- Family law litigants often experience inequality, and thus disadvantage, in terms of their capacity to pay legal bills during litigation.
- A remedy for this is the so called ‘dollar-for-dollar’ order, designed to level the playing field.
- There are two main schools of thought on these orders:
- The orders are uncertain and therefore can’t be considered ‘just’;
- The orders are considered ‘just’ because the timing and amount of the order is determined by the payer’s legal bills.
After separation, it is often the case that the wealth and resources of the parties are controlled by one spouse who derives an advantage from being in a superior financial position to fund their legal costs, usually from matrimonial property. The desirability of legal representation for both parties and achieving fairness in access to representation underpin the concept of dollar-for-dollar cost orders.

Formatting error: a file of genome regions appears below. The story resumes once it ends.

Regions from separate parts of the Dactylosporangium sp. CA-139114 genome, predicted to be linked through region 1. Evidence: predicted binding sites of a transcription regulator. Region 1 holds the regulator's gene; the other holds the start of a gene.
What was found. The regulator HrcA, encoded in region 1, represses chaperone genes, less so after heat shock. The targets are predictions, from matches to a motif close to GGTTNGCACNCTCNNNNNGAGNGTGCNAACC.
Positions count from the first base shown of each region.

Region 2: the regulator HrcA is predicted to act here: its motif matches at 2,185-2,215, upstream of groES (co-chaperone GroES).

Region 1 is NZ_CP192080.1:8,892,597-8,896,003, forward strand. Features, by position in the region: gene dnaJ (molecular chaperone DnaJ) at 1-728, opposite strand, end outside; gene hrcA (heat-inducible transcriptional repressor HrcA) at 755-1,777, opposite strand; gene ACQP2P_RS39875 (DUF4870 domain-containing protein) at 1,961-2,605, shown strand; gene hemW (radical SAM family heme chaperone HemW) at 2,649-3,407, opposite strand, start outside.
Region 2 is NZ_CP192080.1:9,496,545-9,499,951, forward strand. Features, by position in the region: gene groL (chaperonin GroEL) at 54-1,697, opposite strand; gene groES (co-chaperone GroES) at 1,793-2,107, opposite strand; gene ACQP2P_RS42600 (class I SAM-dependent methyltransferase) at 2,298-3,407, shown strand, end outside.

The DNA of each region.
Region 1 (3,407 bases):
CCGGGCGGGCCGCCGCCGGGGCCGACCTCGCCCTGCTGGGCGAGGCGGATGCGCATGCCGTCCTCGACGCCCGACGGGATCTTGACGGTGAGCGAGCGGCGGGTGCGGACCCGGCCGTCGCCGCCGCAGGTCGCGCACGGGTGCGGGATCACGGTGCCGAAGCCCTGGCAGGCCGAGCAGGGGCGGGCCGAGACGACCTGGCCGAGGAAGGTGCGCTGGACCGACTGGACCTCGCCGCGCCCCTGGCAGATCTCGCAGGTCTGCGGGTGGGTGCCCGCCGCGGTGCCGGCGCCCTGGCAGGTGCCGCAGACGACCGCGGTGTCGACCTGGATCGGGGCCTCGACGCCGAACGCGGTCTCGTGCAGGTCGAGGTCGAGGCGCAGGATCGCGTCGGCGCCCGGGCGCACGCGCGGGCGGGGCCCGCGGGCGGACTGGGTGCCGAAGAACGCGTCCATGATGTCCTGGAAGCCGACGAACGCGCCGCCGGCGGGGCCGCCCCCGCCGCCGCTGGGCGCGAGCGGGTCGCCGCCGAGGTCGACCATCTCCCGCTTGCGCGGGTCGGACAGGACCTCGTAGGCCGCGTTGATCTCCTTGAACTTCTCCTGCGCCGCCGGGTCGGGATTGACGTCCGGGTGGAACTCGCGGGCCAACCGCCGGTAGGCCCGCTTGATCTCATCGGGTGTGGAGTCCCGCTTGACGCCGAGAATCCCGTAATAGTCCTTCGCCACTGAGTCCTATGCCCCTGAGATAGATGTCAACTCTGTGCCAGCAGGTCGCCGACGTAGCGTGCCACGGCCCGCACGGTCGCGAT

Dollar-for-dollar orders have been described as ‘a set of machinery provisions to ensure that for any dollar the financially advantaged party spends on legal costs and disbursements on the case, the disadvantaged party is also provided a dollar to spend on their case’ (Verdon & Verdon  FamCA 824 at  (‘Verdon’). The amount and timing of payment to the payee is determined by the payer’s payment of their own legal bills.